Nevertheless, over the years of his incarceration, he got involved in various programs at the prison and “did make significant change,” she said.
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“(He) became much more engaged with both myself … and other institutional workers.”
As Sanderson’s institutional parole officer, Diks was responsible for writing reports about his risk factors and making recommendations about whether or not he should be released on parole.
Diks said he had many risk factors, including the length and violence of his criminal history.
She said she recalls thinking, “This guy still needs a lot of help. He needs support, maybe additional programming.”
With all that information in mind, she recommended he be denied parole on multiple occasions.
Looking back at Sanderson’s time at Saskatchewan Penitentiary, Diks told the inquest she believes everything was done by the book.
“From an institutional perspective, I don’t know that there’s anything that could have been done differently.”
“WE NEED TO GET OUR STORY OUT THERE”
As the inquest continues, some members of James Smith Cree Nation’s health and wellness teams have expressed frustration that the jury isn’t hearing about their work, and about the supportive resources within the community.
JSCN family wellness worker Cindy Ghostkeeper-Whitehead said she voluntarily took “a lot of significant training” over a 10-year period prior to Sept. 4, 2022 — suicide intervention, first aid, mental health first aid, debriefing and intervening in family violence — to better help friends, neighbours and loved ones on the First Nation.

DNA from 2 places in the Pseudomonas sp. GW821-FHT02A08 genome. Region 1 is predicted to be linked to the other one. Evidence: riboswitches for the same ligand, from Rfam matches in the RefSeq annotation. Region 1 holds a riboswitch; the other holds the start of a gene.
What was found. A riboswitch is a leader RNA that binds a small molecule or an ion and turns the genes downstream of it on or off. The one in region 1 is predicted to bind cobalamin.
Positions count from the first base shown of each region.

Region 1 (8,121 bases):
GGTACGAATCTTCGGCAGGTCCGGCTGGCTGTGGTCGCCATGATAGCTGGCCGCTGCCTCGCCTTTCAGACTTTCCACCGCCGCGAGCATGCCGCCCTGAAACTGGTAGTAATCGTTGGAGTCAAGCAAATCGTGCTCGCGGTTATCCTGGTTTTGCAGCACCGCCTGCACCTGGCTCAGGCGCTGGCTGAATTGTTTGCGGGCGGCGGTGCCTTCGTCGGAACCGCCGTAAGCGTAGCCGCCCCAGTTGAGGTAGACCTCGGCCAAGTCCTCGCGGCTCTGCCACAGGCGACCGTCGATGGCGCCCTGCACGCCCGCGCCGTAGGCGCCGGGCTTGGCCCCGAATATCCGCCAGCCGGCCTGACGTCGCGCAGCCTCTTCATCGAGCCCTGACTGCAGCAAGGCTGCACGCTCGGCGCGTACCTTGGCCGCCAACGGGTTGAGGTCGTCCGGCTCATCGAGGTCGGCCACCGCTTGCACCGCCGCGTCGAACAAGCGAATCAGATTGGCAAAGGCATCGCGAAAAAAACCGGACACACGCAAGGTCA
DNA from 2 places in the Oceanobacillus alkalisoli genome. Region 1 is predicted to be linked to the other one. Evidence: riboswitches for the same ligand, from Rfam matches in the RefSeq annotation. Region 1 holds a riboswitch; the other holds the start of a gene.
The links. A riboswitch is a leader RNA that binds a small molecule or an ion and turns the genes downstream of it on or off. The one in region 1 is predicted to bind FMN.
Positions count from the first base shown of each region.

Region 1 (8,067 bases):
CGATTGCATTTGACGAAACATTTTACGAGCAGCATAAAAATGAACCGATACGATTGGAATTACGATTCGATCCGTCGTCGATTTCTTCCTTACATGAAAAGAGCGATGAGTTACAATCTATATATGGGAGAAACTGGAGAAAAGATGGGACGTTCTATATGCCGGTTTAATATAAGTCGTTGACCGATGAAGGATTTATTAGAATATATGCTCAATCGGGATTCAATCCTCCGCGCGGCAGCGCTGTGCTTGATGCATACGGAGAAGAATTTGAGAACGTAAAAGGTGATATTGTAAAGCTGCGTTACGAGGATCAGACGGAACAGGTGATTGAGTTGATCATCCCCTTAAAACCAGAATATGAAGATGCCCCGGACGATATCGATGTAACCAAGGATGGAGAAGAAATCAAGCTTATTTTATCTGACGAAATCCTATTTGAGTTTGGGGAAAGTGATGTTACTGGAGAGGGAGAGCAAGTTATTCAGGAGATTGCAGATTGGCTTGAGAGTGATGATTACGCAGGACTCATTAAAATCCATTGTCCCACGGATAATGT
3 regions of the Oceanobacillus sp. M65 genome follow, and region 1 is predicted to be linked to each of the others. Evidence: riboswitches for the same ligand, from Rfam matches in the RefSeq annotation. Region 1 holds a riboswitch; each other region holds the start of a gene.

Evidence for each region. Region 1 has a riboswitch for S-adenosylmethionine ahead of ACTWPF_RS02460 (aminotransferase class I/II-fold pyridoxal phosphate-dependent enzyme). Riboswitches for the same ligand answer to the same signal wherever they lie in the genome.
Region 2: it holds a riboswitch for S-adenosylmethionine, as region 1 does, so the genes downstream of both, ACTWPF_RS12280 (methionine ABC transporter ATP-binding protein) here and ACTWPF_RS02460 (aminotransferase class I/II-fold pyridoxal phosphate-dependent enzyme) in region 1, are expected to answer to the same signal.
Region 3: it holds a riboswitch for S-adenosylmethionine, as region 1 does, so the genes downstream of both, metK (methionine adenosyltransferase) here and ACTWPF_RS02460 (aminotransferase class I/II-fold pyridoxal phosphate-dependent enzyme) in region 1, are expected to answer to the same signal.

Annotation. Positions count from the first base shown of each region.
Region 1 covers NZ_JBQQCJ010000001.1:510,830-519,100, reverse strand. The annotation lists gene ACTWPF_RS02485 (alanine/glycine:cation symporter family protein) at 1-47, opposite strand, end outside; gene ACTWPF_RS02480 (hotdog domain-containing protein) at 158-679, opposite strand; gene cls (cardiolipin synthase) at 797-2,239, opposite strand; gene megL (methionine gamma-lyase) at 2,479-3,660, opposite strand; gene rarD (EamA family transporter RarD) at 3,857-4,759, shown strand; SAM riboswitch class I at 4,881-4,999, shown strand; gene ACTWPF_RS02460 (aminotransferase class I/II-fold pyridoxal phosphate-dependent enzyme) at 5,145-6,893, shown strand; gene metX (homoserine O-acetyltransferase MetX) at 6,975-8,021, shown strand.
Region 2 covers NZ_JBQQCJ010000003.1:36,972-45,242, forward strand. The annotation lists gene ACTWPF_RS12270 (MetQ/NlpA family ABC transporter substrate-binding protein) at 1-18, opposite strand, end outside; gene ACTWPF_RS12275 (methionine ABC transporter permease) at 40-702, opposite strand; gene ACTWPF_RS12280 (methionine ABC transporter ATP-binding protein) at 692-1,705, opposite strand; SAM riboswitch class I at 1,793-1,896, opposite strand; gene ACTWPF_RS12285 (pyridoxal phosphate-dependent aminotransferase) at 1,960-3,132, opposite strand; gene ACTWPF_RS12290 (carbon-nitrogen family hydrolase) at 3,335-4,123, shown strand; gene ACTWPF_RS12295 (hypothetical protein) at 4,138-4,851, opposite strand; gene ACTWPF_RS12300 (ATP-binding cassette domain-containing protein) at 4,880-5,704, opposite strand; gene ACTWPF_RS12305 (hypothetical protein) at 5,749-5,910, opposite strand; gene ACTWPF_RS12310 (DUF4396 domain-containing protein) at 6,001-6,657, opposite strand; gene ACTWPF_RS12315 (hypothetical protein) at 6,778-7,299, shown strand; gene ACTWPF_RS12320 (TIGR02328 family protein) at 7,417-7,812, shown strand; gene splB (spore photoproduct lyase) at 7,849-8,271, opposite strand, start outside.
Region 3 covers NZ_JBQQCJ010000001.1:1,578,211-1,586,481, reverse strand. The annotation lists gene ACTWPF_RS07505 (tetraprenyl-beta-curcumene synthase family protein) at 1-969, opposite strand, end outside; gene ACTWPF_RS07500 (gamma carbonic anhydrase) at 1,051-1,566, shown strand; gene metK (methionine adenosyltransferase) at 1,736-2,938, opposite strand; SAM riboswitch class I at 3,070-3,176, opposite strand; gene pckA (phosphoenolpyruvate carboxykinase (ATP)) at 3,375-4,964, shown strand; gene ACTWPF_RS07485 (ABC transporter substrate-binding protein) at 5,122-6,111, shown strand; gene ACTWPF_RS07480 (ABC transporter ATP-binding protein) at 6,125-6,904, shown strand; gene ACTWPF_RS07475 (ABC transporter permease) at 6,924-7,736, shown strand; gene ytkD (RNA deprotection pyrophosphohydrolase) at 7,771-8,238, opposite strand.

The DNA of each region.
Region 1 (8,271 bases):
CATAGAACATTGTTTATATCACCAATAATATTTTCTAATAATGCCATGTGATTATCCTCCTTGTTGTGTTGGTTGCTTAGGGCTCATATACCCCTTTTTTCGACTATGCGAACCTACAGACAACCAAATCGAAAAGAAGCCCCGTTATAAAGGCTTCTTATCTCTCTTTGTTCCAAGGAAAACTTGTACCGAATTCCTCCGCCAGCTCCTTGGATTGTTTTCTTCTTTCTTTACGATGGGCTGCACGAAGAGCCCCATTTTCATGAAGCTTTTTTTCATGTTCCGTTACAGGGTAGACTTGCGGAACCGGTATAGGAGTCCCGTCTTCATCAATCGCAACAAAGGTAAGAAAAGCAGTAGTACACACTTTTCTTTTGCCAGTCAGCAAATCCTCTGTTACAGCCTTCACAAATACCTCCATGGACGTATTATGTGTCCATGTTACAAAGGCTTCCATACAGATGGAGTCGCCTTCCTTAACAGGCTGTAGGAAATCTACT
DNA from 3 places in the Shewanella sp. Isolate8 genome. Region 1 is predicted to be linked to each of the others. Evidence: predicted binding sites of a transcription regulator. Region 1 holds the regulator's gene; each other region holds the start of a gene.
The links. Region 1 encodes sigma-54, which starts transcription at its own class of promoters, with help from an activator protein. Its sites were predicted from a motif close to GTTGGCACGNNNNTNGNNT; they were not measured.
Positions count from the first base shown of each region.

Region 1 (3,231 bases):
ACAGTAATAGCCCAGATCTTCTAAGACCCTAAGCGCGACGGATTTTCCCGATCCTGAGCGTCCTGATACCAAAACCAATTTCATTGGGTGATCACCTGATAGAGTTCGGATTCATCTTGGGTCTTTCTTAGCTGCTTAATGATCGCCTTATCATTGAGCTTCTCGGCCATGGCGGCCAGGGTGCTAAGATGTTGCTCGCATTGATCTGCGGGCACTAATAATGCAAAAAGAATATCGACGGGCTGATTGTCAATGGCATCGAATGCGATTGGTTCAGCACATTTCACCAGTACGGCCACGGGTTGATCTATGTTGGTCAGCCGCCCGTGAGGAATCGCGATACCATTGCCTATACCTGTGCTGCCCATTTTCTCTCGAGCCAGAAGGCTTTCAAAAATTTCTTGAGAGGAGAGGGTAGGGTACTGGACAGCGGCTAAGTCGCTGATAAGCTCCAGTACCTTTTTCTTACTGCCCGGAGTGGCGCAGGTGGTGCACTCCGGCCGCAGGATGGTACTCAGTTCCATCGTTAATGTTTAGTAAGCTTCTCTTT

Ghostkeeper-Whitehead and her team told reporters they worked closely with the Melfort RCMP during those years.
“They would phone us at our office, and they would say, ‘Can you go do a wellness check on so-and-so?’ And we would go and do that wellness check,” she recalled.
In the aftermath of the stabbings, the wellness workers became “very, very cautious” and security workers have now taken over responding to many of the calls that used to be the wellness team’s responsibility, she said.
Still, the team’s work continued.
“After Sept. 4, we worked hard on making sure that the families got what they needed; unfortunately, we had experience in this,” said Ghostkeeper-Whitehead. “We’ve had a few other tragic happenings here, and so we did gain some experience in how to help the families.”
Listening to testimony at the inquest — particularly about resources to help the community and what can be done to prevent a future tragedy — JSCN community health director Mike Marion said the lack of discussion about what his own community has to offer has been glaring.
“We have people in place,” he said. “We have the emergency response team; we have the crisis response team. We have first-aid members that are there and trained, and could support during an emergency that happened in our community. We work together with the external agencies …
“(But) they’re not hearing our side of the story, what we have in place in our community. They’re presenting all the support services that they have externally, but they’re not looking internally at what we have in the community.”
One major goal of the inquest is to come up with recommendations for the future. Marion said he wants to make sure the hard work already being done by JSCN members doesn’t get lost in the shuffle.
“We need to get our story out there and get it out to the public (that) we’re there,” he said. “We’re there to support.”
If you or someone you know is in immediate danger of self-harm or experiencing suicidal thoughts, please contact Crisis Services Canada (1-833-456-4566), Saskatoon Mobile Crisis (306-933-6200), Prince Albert Mobile Crisis Unit (306-764-1011), Regina Mobile Crisis Services (306-525-5333) or the Hope for Wellness Help Line, which provides culturally competent crisis intervention counselling support for Indigenous peoples (1-855-242-3310).